How does working as a professional writer live up to what you imagined it to be and how does it differ?
Well, I certainly don't earn a full-time living from it so I'm not sure I'm a fully fledged professional but it is always such a buzz to see something that I've worked over find its way into print. :) It turned out to be a lot harder than I thought it would be to get published and to keep getting published. There have been many more rejections since the first acceptance. I never thought so much of my material would end up in the bottom drawer/cutting room floor. :) On the other hand, I love writing in so many genres and forms. I adore it. I have to do it and I cannot imagine ever stopping. :)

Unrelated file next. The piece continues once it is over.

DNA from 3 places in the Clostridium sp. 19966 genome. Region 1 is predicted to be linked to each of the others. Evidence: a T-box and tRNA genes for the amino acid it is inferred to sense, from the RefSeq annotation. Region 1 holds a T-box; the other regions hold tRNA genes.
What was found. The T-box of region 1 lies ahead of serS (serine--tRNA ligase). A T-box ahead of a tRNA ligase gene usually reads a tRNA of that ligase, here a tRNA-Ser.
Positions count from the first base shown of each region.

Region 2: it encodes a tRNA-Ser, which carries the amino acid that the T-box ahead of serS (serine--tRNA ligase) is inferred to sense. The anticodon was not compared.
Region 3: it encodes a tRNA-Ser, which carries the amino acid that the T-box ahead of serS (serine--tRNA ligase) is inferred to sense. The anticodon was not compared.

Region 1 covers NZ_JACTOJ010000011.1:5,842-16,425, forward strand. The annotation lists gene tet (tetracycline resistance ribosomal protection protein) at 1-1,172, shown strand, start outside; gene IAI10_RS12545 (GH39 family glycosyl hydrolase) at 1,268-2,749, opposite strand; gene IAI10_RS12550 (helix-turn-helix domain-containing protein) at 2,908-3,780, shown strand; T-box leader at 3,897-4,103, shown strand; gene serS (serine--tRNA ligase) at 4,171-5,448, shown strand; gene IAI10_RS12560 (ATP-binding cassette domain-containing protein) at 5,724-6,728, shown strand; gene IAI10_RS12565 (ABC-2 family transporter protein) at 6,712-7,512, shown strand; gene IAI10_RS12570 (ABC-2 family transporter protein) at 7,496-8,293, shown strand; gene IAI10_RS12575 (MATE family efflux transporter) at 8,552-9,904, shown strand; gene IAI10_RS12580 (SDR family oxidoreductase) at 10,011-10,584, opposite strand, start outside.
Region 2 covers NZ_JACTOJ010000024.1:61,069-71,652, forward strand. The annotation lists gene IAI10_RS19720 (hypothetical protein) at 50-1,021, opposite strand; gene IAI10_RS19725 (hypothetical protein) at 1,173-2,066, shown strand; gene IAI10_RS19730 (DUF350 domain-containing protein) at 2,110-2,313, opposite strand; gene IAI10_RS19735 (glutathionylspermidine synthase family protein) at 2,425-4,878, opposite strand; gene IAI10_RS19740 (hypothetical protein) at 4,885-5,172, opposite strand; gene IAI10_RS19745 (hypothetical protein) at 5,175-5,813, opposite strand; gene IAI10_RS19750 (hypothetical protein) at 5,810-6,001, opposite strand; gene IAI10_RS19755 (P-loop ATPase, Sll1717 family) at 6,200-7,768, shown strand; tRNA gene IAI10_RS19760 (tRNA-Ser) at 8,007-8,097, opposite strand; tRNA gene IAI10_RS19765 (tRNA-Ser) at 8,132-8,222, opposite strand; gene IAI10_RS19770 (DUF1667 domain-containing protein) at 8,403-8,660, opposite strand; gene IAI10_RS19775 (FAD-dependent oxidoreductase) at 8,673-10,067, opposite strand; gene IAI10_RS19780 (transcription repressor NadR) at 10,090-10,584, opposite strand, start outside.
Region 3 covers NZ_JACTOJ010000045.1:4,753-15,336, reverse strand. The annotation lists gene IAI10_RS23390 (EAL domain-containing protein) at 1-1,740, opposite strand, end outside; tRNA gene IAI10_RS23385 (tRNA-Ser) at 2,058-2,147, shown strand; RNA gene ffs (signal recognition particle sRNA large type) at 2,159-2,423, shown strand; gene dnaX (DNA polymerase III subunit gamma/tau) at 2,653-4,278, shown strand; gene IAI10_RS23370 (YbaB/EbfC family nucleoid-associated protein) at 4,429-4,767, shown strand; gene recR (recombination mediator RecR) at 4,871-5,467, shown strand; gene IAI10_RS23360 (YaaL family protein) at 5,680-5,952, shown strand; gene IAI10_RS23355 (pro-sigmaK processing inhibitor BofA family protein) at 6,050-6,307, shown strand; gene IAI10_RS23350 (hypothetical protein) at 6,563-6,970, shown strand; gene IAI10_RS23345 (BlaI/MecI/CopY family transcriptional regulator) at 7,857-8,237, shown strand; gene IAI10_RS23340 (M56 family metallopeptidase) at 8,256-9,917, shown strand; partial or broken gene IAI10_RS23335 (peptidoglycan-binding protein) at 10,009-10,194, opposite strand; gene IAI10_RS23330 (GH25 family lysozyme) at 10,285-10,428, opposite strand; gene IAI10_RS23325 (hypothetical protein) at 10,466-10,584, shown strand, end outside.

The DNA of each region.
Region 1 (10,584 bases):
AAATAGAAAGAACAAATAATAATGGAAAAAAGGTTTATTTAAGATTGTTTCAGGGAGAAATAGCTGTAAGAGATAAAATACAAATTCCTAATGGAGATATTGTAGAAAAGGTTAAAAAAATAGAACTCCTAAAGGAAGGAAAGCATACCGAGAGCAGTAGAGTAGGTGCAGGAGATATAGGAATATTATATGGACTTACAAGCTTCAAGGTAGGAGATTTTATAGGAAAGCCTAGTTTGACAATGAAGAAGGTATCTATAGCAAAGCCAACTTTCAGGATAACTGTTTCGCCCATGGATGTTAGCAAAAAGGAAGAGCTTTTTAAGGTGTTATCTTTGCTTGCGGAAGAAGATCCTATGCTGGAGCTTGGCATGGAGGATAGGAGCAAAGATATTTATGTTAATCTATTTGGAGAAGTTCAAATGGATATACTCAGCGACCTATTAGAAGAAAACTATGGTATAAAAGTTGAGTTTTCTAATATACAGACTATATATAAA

What top 3 tips can you offer unpublished writers?
1. I think it's important to primarily write for yourself. Write what you are passionate about. At the same time, it doesn't hurt to keep an eye on what publishers are looking for if getting published is important to you.
2. Persevere. Remember that all writers get rejected, even those who have been published, and some of us get rejected more than others.
3. Never underestimate the value of networking. At the same time, try not to be too demanding. Think about what you can do to help other writers. It's all about the karma! :)
Great advice, thank you Shanta for sharing your writing experience - its been a great help and inspiration.
You can learn more about Shanta Everington and her writing by clicking on the links in the text above and by visiting her website at www.shantaeverington.co.uk.